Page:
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More Evidence Linking '13 Reasons Why' With Teen Suicide Attempts

A survey of youths at high risk of suicide found that half had watched at least one episode of the Netflix series.
13 Reasons Why.

13 Reasons Why.

Since the show's debut in 2017, mental-health experts have expressed alarm about the Netflix series 13 Reasons Why, in which a teenage suicide victim posthumously describes how she came to her decision. A study later that year found that Google searches for suicide—including searches for specific methods—had spiked after the series' release.

New research among youth at high risk for suicidal behavior will only add to these experts' concerns. Among a sample of 87 such children and teens, half had watched at least one episode of the show—and half of those who did reported that it had heightened the risk that they would take their own lives.

"Few believe this type of media exposure will take kids who are not depressed and make them suicidal," said lead author Dr. Victor Hong, medical director of psychiatric emergency services at the University of Michigan. "The concern is about how this may negatively impact youth who are already teetering on the edge."

The study, in the journal Psychiatric Services, featured responses from 87 young people between the ages of 10 and 17, plus a parent or guardian of each. All of the kids had been transported to the University of Michigan's psychiatric emergency division at some point because of "a suicide-related concern."

The youths filled out a series of surveys measuring the severity of their depressive symptoms, the seriousness and intensity of their thoughts of suicide, and their exposure to 13 Reasons Why. Subjects familiar with the series indicated how many episodes they had watched, how strongly they had reacted to the show, and the extent to which they identified with the central character.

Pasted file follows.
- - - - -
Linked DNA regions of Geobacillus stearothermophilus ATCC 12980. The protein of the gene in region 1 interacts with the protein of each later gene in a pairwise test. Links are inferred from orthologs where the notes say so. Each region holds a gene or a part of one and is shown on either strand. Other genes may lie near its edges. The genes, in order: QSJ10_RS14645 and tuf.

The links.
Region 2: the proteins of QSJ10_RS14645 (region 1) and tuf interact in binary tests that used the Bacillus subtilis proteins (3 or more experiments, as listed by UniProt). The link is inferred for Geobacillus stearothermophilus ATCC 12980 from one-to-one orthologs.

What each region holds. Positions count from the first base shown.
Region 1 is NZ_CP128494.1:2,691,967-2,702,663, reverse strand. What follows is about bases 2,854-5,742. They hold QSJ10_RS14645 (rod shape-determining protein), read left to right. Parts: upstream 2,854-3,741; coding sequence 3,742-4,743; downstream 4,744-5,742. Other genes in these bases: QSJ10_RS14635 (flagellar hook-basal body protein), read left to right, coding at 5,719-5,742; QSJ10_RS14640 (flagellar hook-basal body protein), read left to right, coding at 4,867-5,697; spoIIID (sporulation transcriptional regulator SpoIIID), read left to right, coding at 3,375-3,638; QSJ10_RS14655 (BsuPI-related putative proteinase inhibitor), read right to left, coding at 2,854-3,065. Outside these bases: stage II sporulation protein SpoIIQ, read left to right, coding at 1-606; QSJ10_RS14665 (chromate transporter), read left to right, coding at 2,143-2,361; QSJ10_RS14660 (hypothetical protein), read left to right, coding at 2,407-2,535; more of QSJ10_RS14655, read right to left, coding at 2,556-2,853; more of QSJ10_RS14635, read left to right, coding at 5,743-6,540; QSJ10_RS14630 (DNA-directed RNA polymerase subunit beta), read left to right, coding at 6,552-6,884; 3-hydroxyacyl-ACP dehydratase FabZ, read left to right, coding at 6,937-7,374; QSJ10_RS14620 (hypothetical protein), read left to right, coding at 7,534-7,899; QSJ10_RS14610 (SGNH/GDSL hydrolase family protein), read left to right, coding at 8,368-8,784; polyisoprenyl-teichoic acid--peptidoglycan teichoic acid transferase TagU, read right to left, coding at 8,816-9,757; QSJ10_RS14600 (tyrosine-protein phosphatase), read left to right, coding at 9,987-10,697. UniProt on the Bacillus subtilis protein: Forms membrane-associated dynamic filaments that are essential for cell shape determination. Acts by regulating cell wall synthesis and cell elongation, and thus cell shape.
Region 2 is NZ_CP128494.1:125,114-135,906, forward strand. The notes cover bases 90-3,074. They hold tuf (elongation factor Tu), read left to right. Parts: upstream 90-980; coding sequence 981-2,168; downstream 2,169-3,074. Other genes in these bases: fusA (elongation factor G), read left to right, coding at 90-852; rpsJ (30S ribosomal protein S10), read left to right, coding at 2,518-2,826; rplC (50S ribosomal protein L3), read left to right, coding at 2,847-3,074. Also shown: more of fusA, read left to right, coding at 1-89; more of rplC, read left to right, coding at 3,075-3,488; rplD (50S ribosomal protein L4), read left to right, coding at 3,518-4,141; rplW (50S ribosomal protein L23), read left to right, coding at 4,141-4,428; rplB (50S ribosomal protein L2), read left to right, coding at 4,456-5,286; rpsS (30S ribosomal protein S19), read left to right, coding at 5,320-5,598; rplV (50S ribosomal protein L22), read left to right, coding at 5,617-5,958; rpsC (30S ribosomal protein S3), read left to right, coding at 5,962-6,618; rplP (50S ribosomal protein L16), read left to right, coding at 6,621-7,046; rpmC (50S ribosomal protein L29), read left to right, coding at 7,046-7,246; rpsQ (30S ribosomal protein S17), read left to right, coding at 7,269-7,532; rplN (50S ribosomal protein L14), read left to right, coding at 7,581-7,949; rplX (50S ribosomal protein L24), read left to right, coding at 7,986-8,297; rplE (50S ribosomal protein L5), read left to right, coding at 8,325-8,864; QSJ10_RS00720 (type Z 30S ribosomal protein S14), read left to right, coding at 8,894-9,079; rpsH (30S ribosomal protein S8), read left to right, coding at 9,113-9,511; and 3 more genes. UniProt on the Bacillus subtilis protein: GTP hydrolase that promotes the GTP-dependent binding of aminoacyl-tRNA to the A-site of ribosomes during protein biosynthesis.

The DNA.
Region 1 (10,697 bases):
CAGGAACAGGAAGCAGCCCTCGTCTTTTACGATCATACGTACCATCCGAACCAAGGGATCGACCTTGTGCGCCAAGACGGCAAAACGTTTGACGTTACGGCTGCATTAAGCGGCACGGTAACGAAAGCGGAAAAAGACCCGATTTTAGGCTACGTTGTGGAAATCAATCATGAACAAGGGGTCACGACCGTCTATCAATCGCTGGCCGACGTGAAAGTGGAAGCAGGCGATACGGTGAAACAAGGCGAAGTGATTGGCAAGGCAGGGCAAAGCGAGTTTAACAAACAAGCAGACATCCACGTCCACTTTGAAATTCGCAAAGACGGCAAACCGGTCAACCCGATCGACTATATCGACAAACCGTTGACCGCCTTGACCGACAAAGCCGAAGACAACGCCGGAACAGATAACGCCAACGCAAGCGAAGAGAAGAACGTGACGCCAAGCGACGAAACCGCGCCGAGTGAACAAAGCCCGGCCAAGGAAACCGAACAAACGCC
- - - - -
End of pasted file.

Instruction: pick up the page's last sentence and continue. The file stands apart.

Their parents completed a separate questionnaire, measuring their own awareness of the series, and whether they knew their child was watching it.

Of the 43 suicidal youths (71 percent of whom were female), half had watched at least one episode of the show, and 40 percent had seen the entire 13-episode series. Strikingly, 84 percent reported that they had watched it alone.

While 80 percent of viewers reported talking about the series with friends, only 34 percent said they had done so with a parent.

"The idea that watching it would prompt conversation between youths and parents was not supported by these results," the researchers write.

In what may be the most troubling statistic, 51 percent of those who had seen at least one episode of the show "indicated that they believed watching the series increased their own risk of suicide to some degree." Not surprisingly, those who expressed that view tended to identify more strongly with the central character, Hannah.

"The main character is easy to identify with," Hong noted. "She’s a teen girl who has suffered from sexual assault, bullying, and anxiety—which, unfortunately, impact too many of our youth today."

The researchers conclude that the combination of such relatable characters and emotionally charged storytelling may heighten suicidal thoughts among those who are already contemplating taking their own lives. At least, that's what the kids themselves report.

Television is, of course, just one of many factors that influence suicidal behavior. But given that the rate of suicide attempts among American teens is increasing dramatically, all potential contributors need to be examined.

New-media giants like Facebook and Google are facing blowback for their questionable programming decisions. Perhaps it's time to add Netflix to that list.